Kyoto City becomes Japan’s first member of Powering Past Coal Alliance (PPCA)
Welcoming the decision to phase out coal on the path to zero carbon
March 3, 2021
Mie Asaoka, President
At the Powering Past Coal Alliance (PPCA)’s Global Summit 2021, which has been held online since March 2, the city of Kyoto became the first local government in Japan to declare membership to the PPCA. In a video message from the high-level plenary on the 2nd, the mayor of Kyoto announced that the city had joined the PPCA “to set the trend of phasing-out fossil fuel, including coal, and transitioning to renewable energy,” expressing that Kyoto City is “aiming to achieve decarbonized society by encouraging the national government and energy suppliers to expand the use of renewable energy.” Kyoto City is the 9th East Asian municipality to join the PPCA.
While there are no coal-fired power plants in Kyoto City, as the ground where the Kyoto Protocol was adopted, it has played a leading role in climate policy for local governments. In light of the need for OECD countries to phase out coal-fired power generation by 2030, through signing the PPCA Declaration, PPCA members “commit to phasing out existing unabated coal power generation and to a moratorium on any new coal power stations without operational carbon capture and storage, within their jurisdiction.” In becoming a member to the PPCA, Kyoto is the first city in Japan to declare a phase-out policy for coal-fired power plants.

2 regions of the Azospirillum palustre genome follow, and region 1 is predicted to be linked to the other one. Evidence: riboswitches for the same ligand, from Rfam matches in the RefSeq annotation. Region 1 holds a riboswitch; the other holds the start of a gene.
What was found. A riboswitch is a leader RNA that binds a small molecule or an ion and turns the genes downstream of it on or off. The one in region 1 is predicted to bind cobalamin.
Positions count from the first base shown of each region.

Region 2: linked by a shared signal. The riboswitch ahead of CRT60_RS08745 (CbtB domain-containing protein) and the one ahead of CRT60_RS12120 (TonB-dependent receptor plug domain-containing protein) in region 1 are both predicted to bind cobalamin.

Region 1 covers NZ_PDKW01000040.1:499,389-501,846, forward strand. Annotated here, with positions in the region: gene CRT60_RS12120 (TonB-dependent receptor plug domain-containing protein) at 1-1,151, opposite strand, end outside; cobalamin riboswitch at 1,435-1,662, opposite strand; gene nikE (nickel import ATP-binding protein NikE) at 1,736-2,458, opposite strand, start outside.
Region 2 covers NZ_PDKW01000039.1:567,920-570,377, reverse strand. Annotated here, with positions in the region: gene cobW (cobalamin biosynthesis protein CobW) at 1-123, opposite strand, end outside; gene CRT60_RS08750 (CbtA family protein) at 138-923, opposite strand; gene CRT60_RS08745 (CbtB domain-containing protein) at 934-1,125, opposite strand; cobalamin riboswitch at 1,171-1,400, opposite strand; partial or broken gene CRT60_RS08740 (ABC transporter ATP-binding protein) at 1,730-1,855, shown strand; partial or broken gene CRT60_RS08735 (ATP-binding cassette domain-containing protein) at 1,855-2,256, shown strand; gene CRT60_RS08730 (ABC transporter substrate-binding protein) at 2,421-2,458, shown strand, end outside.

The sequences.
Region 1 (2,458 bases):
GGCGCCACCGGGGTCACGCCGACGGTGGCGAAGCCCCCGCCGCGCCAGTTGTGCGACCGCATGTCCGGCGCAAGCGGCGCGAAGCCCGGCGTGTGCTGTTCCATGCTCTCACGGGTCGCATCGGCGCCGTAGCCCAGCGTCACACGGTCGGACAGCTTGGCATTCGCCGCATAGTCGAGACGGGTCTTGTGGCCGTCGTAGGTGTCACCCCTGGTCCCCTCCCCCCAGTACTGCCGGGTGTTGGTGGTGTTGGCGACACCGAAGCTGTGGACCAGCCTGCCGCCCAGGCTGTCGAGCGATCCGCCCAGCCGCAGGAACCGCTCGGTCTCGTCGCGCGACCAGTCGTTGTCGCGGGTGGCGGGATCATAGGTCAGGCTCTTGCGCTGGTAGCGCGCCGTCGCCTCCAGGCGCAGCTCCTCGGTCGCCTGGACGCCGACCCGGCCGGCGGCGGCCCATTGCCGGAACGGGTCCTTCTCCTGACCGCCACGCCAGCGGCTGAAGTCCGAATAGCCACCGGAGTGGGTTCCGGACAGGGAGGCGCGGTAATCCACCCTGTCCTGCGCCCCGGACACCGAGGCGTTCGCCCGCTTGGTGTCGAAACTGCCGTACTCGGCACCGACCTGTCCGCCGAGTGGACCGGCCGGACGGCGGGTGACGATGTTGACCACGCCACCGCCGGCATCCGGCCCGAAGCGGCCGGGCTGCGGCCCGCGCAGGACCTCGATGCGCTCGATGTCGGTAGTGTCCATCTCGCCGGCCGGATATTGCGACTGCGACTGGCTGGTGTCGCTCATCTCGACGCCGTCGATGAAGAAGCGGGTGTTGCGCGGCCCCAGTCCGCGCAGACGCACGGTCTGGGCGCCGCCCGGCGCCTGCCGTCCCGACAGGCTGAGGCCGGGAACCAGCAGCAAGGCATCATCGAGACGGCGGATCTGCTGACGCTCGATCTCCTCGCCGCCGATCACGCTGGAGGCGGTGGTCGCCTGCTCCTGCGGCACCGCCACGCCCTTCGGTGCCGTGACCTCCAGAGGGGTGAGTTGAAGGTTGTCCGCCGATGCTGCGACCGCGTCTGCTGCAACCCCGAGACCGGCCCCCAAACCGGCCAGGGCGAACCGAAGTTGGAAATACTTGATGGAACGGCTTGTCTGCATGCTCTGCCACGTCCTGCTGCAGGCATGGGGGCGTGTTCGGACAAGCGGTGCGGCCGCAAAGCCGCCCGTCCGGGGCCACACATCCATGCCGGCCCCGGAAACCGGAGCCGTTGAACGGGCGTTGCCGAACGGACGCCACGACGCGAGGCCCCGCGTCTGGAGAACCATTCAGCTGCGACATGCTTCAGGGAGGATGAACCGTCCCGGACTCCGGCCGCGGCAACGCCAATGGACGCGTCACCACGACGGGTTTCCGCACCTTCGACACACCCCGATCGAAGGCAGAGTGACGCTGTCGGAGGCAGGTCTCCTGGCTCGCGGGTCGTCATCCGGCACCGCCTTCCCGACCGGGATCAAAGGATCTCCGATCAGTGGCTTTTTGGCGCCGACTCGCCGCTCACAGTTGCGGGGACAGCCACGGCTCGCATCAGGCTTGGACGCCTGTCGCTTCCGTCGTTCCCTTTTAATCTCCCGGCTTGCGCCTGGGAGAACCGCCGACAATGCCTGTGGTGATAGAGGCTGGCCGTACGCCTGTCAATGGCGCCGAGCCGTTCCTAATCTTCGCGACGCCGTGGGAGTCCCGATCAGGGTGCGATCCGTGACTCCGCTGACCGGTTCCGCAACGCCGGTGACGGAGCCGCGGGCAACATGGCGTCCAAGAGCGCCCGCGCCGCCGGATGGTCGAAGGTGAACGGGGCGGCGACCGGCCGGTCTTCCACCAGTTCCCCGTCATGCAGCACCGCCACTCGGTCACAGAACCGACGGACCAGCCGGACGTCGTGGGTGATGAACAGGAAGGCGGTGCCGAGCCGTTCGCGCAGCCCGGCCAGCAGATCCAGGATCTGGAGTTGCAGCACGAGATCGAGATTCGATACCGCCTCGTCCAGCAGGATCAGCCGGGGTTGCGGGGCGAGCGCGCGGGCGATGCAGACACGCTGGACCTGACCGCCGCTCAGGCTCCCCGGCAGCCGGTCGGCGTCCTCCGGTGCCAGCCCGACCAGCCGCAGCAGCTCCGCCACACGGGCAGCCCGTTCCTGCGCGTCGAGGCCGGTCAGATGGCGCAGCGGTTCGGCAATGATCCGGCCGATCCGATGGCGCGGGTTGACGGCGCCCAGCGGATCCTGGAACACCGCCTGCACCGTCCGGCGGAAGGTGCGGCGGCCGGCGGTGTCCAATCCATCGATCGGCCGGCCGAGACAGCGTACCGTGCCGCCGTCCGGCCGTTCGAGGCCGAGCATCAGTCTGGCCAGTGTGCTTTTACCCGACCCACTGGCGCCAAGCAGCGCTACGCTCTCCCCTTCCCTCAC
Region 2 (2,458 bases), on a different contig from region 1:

As the Japanese government continues its policy of using and expanding high-efficiency coal-fired power, we welcome this clear statement of coal phase-out policy from a local government as the first step in decarbonization.
Joining the PPCA was also a request from the youth on the frontlines of the climate crisis. In a proposal to Kyoto City on May 24, 2019, Fridays for Future Kyoto requested to the city concrete actions for a coal phase-out, citing as a key factor the poor reputation of Japan’s climate policy due to Japan’s stance of promoting coal-fired power both at home and abroad.
Currently, there are 160 coal-fired power plants are in operation in Japan, with 15 more planned and under construction. However, as of February 26, 289 Japanese local governments have declared to be a Zero Carbon City, and the number is growing day by day. These municipalities include several with coal-fired power plants, yet none have made any mention of coal power generation. Furthermore, although electric power companies are envisioning a transformation to zero-emission thermal power through co-combusting and later combusting hydrogen and ammonia, this is nothing more than an attempt to extend the life of the use of thermal power.
Kyoto City joining the PPCA shows the need for all local municipalities to look at the problems of Japan’s energy structure and take the steps necessary to realize a carbon-free society, and we expect other municipalities to follow Kyoto City in becoming PPCA members. We also request the government to formulate a roadmap to phase out all coal-fired power plants – not only the inefficient ones – by 2030.
With the 10 new members that joined yesterday, including Kyoto City, PPCA members now include 36 national governments, 26 subnational governments, and 50 companies and other organizations.
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[Press Release] Kyoto City becomes Japan’s first member of Powering Past Coal Alliance (PPCA):
Welcoming the decision to phase out coal on the path to zero carbon (PDF)
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